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POSITIVE FEEDBACK ONLINE - ISSUE 43

 

The Morning After Girls, Alone. Self-Released
by Michael Mercer

We posted this review when the album was released to iTunes, but the band is happy to announce the official release on CD worldwide

 

It's been years since a record has been so aptly titled. Alone, its self awareness encapsulates the rawness of the feelings seemingly behind the creation/and or inspiration behind the record. There is a sweet melancholy about the new album from The Morning After Girls that makes it listenable, and not because they're freakin' vulnerable, or some other catchy phrase clogging the blogosphere, but rather it is because they sound honest.

It would be difficult to ignore, in this point and click existence of ours, that some of us feel more disconnected at times than wired in. We may spend countless hours glued to the MAC or PC fed flat panel, but those connections, while endless, can not give us the physical connection we must have in order to truly live. The Morning After Girls have taken their internal wiring, exposed it, then patched and soldered together a collection of songs that seem to represent how many of us have been feeling of late: Isolated, yet overwhelmed. There is however, a surprisingly relaxed sense of things on Alone, which makes it not entirely morose and beautiful, just beautiful.

The thirty second intro track is pure, heady Spiritualized noise rising to pull the listener in and they continue that cosmic journey with "The Best Explanation". The single; "General Public" (as mentioned in the Advance EP article) has this infectious, cascading melody to it, and the lyrical flow captures our collective disconnect. The title track blasts emotions of, well, being Alone (no surprise there, and no pun intended) in a melodic kaleidoscope chorus of phrases like "I feel Alone but I've never been closer". They drive their feeling home through their rhythms. They flex their Spaceman 3 skills and appreciation on "Death Processions". "Still Falling" combines the sway of Mojave 3 with the sweet ease of the Cowboy Junkies. The eerie string work on the intro to "Who Is They" sounds like a slice of the Kronos Quartet of Requiem for a Dream soundtrack, and the thudding bass line and incremental guitar rifts that follow capture the peak of that film's energy and mix it with an uplifting vibe sounding a bit like The Verve (vintage however, like Northern Soul Verve).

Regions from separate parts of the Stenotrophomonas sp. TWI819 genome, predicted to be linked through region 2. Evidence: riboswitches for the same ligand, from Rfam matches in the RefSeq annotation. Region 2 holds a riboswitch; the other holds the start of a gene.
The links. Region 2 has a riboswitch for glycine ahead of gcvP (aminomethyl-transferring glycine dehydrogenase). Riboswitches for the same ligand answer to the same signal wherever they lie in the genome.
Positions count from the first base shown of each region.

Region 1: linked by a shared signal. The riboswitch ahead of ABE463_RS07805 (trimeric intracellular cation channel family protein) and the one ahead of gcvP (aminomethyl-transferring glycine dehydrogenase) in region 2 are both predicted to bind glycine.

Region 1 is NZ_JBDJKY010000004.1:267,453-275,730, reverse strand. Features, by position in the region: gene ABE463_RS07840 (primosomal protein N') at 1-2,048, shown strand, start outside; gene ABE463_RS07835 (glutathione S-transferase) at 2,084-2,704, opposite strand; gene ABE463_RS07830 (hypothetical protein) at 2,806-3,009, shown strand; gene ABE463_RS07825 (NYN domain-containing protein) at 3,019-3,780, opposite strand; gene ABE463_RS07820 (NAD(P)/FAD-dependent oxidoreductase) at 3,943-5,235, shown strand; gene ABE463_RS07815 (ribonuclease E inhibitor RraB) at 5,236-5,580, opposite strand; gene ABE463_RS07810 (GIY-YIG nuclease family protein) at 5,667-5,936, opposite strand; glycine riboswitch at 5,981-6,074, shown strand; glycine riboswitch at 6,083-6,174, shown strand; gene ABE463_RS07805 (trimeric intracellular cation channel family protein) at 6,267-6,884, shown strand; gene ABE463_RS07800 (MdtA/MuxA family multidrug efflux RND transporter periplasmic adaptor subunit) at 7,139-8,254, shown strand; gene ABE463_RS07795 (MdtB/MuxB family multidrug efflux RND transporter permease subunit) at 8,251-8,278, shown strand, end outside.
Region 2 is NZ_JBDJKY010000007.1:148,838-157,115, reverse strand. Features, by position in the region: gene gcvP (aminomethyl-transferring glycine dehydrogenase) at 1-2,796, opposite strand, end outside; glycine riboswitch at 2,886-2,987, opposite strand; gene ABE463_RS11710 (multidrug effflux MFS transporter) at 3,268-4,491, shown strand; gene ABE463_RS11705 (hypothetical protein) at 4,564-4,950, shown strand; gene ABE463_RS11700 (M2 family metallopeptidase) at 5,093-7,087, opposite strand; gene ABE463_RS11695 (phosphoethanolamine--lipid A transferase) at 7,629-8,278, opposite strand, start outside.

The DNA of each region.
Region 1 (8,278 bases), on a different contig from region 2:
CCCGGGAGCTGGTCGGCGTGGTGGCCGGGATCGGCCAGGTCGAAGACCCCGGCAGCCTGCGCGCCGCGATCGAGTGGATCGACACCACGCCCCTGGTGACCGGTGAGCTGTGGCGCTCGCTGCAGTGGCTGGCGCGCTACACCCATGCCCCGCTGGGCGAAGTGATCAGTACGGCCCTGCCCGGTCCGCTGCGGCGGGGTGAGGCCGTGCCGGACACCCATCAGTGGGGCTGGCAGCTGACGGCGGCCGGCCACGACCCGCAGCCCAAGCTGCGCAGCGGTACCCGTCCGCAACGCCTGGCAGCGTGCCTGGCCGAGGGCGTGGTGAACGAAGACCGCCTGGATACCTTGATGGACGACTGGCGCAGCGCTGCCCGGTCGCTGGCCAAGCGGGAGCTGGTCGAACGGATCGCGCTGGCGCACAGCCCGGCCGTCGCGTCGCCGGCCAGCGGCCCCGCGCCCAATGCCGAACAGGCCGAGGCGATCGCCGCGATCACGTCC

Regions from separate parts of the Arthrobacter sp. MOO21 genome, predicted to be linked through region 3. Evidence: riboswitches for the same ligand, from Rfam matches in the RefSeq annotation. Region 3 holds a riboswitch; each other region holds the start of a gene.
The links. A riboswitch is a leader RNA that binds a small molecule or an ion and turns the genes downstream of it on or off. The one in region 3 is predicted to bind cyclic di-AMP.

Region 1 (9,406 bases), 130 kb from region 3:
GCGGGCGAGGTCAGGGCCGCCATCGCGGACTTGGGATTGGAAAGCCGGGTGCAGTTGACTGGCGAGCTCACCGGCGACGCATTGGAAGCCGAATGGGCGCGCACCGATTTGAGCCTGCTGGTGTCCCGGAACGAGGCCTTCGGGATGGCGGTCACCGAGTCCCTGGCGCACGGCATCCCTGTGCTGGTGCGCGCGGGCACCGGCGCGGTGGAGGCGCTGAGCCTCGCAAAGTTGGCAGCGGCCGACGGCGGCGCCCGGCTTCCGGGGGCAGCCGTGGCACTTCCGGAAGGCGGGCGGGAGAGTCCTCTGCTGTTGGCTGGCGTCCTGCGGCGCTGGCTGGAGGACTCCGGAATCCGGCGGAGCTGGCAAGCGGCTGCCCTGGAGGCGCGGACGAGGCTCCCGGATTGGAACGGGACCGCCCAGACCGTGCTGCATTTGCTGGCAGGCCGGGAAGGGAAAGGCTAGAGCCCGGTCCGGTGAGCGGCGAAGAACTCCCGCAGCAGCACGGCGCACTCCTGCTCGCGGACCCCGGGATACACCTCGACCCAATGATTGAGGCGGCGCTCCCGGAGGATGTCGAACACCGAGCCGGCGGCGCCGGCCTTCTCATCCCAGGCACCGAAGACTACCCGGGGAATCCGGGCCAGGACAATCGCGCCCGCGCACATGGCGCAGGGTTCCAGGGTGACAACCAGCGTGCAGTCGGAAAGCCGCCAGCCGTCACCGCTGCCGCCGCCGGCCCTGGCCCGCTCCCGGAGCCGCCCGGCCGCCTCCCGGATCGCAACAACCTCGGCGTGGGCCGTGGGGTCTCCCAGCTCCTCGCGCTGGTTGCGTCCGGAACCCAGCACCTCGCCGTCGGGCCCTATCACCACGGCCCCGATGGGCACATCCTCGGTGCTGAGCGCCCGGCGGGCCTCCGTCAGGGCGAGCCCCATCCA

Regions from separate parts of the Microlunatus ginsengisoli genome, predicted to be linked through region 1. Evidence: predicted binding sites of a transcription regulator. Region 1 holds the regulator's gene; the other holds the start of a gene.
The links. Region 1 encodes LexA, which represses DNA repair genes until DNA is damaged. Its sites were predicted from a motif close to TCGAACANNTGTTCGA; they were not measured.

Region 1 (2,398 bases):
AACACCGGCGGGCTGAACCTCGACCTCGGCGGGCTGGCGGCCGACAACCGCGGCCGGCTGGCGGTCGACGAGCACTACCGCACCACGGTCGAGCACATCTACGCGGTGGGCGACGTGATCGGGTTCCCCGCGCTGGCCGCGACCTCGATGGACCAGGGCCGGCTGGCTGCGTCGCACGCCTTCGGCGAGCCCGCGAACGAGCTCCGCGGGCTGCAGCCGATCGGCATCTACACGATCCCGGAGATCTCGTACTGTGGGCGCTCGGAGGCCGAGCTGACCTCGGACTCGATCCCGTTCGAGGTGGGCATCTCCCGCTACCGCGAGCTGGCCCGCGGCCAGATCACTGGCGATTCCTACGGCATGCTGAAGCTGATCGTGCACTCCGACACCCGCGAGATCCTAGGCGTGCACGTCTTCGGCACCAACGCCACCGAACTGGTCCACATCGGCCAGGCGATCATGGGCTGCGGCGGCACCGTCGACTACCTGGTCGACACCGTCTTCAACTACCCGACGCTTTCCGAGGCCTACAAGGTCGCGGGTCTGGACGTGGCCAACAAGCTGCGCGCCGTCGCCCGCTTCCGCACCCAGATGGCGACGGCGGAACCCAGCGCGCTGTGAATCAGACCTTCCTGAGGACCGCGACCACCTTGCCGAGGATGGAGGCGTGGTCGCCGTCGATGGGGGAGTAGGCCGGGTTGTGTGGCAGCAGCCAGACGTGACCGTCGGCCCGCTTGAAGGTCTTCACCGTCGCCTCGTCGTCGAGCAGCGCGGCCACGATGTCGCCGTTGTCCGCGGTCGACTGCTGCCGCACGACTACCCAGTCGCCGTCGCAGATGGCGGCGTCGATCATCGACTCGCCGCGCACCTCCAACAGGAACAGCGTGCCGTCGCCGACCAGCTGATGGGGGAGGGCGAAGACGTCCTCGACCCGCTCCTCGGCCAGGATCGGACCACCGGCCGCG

At the risk of sounding repetitious (a line plucked from the advance EP review): This is vital mood music for the disenfranchised. Their sound is pleasingly visual, and while making so many comparisons may seem to detract from the artist's message and originality, it is a part of the job. Trying to paint a picture of somebody else's' art while trying to wholly appreciate it can be tricky at times. It can also be difficult to review a record when you truly love it right away. You feel strongly about it, and so having to spend time making comparisons can draw you away from the magic of the music itself. That was no problem for this music lover when it came to enjoying Alone. I feel privileged to have been turned on to The Morning After Girls, and I look forward to hearing more from them.

* We received a pre-release version of the record as a digital download, so I'll be doing a follow-up on the sonic commentary when we have something more than 192k files. It is the music that matters first isn't it?     

http://www.themorningaftergirls.com

http://www.myspace.com/themorningaftergirls

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